Newly-released court documents that provide details into the decision-making behind the Trudeau Liberals' discriminatory travel mandate show that the decisions made by the prime minister and his cabinet were focused on politics.
Those mandates, which were announced on August 13, 2021, were touted and celebrated as "one of the strongest vaccination mandates for travelers of the world" by Jennifer Little of Covid Recovery, and were called the "most sustained stringent policies regarding restrictions on internal movement" by the Canadian Medical Association Journal. The new court documents show that these harsh restrictions were put into place without scientific reason.
The Liberals called a snap election just two days after announcing the mandate in hopes of seeking the elusive majority that they have been unable to obtain since their first mandate from 2015 to 2019. This mandate, along with wedge political issues that even prompted some Liberal MPs to speak out, did not secure the Liberals their majority, while roughly five million unvaccinated Canadians were now refused their supposedly-guaranteed right, as per the charter, to live and work anywhere in the country, as well as visiting family members in different parts of the country.
The newly unsealed documents are part of a lawsuit filed by two Canadian business owners against the government. Both refused the vaccine for personal reasons related to bodily autonomy, and both were reluctant to identify themselves out of fear of losing business.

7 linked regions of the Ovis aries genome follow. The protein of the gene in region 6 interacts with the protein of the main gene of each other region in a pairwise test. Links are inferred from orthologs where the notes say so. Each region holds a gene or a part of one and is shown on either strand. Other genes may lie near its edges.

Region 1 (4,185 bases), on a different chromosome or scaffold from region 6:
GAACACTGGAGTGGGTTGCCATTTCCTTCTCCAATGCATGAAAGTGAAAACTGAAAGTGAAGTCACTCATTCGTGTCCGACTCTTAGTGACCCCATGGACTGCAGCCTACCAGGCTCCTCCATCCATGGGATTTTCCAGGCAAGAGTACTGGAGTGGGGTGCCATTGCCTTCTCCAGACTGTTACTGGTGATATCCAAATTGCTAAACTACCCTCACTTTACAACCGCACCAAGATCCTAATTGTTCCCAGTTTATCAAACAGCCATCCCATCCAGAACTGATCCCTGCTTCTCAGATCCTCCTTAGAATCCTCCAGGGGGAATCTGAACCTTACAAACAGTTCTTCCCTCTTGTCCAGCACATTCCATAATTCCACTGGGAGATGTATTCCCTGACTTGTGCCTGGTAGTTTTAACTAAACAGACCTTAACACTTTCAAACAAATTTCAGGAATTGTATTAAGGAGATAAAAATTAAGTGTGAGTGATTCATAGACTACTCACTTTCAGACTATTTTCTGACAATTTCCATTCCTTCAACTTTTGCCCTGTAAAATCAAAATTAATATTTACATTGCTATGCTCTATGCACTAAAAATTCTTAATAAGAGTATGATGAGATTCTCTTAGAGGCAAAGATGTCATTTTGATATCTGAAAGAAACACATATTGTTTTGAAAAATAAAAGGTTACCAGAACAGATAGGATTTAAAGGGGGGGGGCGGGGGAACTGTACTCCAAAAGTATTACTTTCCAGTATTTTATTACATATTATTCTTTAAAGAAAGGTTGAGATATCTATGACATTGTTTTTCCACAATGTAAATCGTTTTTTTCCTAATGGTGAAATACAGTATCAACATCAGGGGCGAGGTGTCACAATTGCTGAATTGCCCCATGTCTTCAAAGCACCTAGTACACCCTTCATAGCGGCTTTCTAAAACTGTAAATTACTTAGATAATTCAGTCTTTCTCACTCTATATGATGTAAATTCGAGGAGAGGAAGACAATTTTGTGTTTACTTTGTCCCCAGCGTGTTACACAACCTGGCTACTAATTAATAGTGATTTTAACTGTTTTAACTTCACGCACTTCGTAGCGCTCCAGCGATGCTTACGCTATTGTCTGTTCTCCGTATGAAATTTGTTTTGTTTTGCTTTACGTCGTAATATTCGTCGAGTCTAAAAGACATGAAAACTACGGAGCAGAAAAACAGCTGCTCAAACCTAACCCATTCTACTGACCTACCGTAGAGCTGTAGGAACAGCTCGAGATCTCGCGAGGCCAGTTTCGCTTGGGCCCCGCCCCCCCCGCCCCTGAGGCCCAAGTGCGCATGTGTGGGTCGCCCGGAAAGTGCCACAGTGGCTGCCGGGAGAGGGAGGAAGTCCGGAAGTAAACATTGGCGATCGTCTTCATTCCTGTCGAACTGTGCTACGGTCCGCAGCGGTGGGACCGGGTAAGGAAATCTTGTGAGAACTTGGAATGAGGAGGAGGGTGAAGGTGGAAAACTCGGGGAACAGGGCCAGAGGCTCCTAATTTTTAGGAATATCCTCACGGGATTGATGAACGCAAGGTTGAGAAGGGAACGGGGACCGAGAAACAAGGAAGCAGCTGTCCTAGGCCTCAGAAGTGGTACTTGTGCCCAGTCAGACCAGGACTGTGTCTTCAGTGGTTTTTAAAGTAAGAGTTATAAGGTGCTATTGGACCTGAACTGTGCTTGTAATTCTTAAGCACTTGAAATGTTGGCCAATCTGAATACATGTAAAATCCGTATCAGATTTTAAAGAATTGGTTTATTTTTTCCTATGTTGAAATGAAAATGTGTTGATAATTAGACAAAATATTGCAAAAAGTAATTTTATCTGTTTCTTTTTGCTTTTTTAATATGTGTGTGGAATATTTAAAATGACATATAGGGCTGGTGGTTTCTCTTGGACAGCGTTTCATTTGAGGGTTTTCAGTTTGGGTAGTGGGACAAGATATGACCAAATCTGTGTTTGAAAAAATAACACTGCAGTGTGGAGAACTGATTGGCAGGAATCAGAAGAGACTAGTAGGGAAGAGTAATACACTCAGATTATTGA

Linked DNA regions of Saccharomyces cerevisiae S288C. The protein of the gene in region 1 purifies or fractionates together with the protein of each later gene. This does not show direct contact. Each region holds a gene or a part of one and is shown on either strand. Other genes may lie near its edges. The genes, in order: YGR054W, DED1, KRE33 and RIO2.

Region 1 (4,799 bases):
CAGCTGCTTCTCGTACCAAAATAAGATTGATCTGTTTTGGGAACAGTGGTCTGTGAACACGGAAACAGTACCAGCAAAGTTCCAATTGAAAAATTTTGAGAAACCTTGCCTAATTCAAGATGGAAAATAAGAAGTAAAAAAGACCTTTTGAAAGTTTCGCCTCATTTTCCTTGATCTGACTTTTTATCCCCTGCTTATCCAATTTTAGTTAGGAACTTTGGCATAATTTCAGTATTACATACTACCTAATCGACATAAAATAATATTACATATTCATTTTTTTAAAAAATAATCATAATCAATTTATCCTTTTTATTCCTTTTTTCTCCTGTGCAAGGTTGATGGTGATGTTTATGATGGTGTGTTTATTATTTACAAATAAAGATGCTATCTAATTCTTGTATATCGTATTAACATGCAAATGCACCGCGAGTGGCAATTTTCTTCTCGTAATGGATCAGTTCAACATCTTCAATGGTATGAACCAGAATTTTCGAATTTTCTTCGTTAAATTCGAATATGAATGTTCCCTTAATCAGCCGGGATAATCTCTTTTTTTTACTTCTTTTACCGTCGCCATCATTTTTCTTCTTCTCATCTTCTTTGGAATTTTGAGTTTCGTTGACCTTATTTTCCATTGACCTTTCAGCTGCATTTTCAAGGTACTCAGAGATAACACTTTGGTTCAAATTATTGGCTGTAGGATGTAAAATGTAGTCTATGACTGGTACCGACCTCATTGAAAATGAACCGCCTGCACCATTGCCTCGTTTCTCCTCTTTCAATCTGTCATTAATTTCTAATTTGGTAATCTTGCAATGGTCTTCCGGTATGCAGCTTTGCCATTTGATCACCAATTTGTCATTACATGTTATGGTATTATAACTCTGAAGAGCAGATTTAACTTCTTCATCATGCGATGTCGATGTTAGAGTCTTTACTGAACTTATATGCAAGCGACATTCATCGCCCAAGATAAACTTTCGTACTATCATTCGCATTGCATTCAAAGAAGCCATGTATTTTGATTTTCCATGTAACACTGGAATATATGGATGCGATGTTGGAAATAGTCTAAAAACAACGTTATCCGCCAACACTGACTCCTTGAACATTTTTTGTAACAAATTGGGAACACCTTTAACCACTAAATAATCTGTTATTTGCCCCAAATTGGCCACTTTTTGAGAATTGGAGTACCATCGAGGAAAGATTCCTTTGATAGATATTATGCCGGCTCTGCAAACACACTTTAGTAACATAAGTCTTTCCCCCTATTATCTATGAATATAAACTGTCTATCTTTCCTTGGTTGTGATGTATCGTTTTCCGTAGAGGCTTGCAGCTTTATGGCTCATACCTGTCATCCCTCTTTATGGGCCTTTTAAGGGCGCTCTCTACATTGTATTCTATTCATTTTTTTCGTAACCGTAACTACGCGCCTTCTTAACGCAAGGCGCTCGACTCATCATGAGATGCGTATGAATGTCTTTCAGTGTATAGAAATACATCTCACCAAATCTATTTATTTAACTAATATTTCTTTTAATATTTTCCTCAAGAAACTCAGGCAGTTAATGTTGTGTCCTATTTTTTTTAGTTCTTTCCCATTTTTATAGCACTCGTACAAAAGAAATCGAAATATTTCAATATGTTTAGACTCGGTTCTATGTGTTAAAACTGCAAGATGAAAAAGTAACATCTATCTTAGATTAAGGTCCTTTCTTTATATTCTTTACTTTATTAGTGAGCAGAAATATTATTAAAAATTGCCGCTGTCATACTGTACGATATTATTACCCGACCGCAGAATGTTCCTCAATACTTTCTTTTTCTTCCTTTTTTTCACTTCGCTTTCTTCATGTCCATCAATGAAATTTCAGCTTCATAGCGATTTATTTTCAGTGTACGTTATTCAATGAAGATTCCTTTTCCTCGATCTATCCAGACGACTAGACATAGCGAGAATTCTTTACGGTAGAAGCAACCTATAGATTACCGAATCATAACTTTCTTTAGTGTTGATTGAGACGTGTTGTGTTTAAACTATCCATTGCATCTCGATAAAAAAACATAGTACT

Karl Harrison, a UK immigrant and Canadian citizen since 2015, says he was unable to visit his 88-year-old mother in Britain and was unable to visit her for months. He told Rupa Subramanya for Common Sense, "When you’ve got oppressive government behavior. You’re only left with only three choices: accept it, fight it or leave. I can’t accept it. I moved my family here, and I would be letting them down if we moved away—so I’m in fight mode."
The other plaintiff, Shaun Rickard, also has family in the UK, started a GoFundMe to raise funds to fight the government. He learned about Harrison through social media, and the two paired up and jointly filed a suit.
Rickard and Harrison’s attorney, Sam Presvelos, said that all government decisions related to public health demanded transparency.
Other things revealed in the court documents, according to Common Sense, include that:
- No one in the COVID Recovery unit, including Jennifer Little, the director-general, had any formal education in epidemiology, medicine or public health.
- Little, who has an undergraduate degree in literature from the University of Toronto, testified that there were 20 people in the unit. When Presvelos asked her whether anyone in the unit had any professional experience in public health, she said there was one person, Monique St.-Laurent. According to St.-Laurent’s LinkedIn profile, she appears to be a civil servant who briefly worked for the Public Health Agency of Canada. St.-Laurent is not a doctor, Little said.
- (Reached on the phone, St.-Laurent confirmed that she was a member of COVID Recovery. She referred all other questions to a government spokesperson.)